Author + information
- Received January 30, 2017
- Revision received May 23, 2017
- Accepted June 20, 2017
- Published online December 25, 2017.
- Heloise Mongue-Din, PharmD, PhDa,
- Ashish S. Patel, PhDb,
- Yee H. Looi, PhDa,
- David J. Grieve, PhDa,
- Narayana Anilkumar, PhDa,
- Alexander Sirker, PhDa,
- Xuebin Dong, MD, PhDa,
- Alison C. Brewer, PhDa,
- Min Zhang, MD, PhDa,
- Alberto Smith, PhDb and
- Ajay M. Shah, MDa,∗ ()
- aKing's College London British Heart Foundation Centre, Cardiovascular Division, James Black Centre, London, United Kingdom
- bKing's College London British Heart Foundation Centre, Cardiovascular Division, Academic Department of Vascular Surgery, St. Thomas' Hospital, London, United Kingdom
- ↵∗Address for correspondence:
Prof. Ajay M. Shah, Cardiovascular Division, King's College London, The James Black Centre, 125 Coldharbour Lane, London SE5 9NU, United Kingdom.
• The reactive oxygen species–generating enzyme NADPH oxidase 4 (Nox4) is up-regulated in the heart after myocardial infarction.
• Mice with cardiomyocyte-targeted overexpression of Nox4 display an increase in macrophages in the heart, with skewing of polarization toward an M2 phenotype.
• After myocardial infarction, Nox4-induced skewing of macrophage polarization toward an M2 phenotype is accompanied by a higher survival, decreased cardiac remodeling, and improved contractile function.
• The protective effects of cardiomyocyte Nox4 may, in part, involve the attenuation of cardiac matrix metalloproteinase–2 activity.
The reactive oxygen species–generating enzyme NADPH oxidase 4 (Nox4) is up-regulated in the heart after myocardial infarction (MI). Mice with cardiomyocyte-targeted Nox4 overexpression (TG) displayed increased macrophages in the heart at baseline, with skewing toward an M2 phenotype compared with wild-type controls (WT). After MI, TG mice had a higher proportion of M2 macrophages along with higher survival, decreased cardiac remodeling, and better contractile function than wild-type mice. The post-MI increase in cardiac matrix metalloproteinase–2 activity was substantially blunted in TG mice. These results indicate that cardiomyocyte Nox4 modulates macrophage polarization toward an M2 phenotype, resulting in improved post-MI survival and remodeling, likely through the attenuation of cardiac matrix metalloproteinase–2 activity.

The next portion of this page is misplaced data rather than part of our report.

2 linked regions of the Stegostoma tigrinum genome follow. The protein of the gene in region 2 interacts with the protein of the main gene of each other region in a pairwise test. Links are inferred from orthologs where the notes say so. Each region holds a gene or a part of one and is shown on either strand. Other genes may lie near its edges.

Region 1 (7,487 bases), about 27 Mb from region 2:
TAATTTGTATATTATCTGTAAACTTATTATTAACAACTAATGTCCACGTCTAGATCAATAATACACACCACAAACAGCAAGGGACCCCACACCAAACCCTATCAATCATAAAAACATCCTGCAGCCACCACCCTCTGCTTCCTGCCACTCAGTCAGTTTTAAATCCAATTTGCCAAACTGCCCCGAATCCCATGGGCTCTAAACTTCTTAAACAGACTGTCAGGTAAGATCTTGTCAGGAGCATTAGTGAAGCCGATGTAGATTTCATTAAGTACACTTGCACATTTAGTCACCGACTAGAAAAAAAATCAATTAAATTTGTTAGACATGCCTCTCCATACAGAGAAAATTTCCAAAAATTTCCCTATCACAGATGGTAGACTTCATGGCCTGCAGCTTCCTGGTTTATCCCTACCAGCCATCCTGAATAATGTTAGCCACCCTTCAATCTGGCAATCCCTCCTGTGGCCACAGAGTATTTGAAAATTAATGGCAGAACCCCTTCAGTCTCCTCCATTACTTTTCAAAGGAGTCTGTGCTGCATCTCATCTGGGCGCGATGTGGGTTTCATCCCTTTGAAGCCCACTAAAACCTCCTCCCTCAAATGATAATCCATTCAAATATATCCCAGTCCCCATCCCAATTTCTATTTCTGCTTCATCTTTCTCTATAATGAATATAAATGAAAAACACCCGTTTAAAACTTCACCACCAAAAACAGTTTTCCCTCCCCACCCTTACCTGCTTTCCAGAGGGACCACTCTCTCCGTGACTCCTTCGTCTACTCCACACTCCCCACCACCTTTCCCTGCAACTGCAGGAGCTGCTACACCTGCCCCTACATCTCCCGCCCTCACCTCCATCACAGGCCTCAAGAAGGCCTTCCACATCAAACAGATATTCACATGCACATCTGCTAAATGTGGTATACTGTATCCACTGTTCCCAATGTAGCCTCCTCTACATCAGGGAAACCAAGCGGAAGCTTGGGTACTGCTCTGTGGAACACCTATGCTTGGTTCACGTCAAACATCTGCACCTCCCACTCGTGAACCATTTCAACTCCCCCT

Supported by the British Heart Foundation and the Department of Health via a National Institute for Health Research Biomedical Research Centre award to Guy’s & St. Thomas’ NHS Foundation Trust in partnership with King’s College London and King’s College Hospital NHS Foundation Trust. The authors have reported that they have no relationships relevant to the contents of this paper to disclose.
All authors attest they are in compliance with human studies committees and animal welfare regulations of the authors’ institutions and Food and Drug Administration guidelines, including patient consent where appropriate. For more information, visit the JACC: Basic to Translational Science author instructions page.
- Received January 30, 2017.
- Revision received May 23, 2017.
- Accepted June 20, 2017.
- 2017 The Authors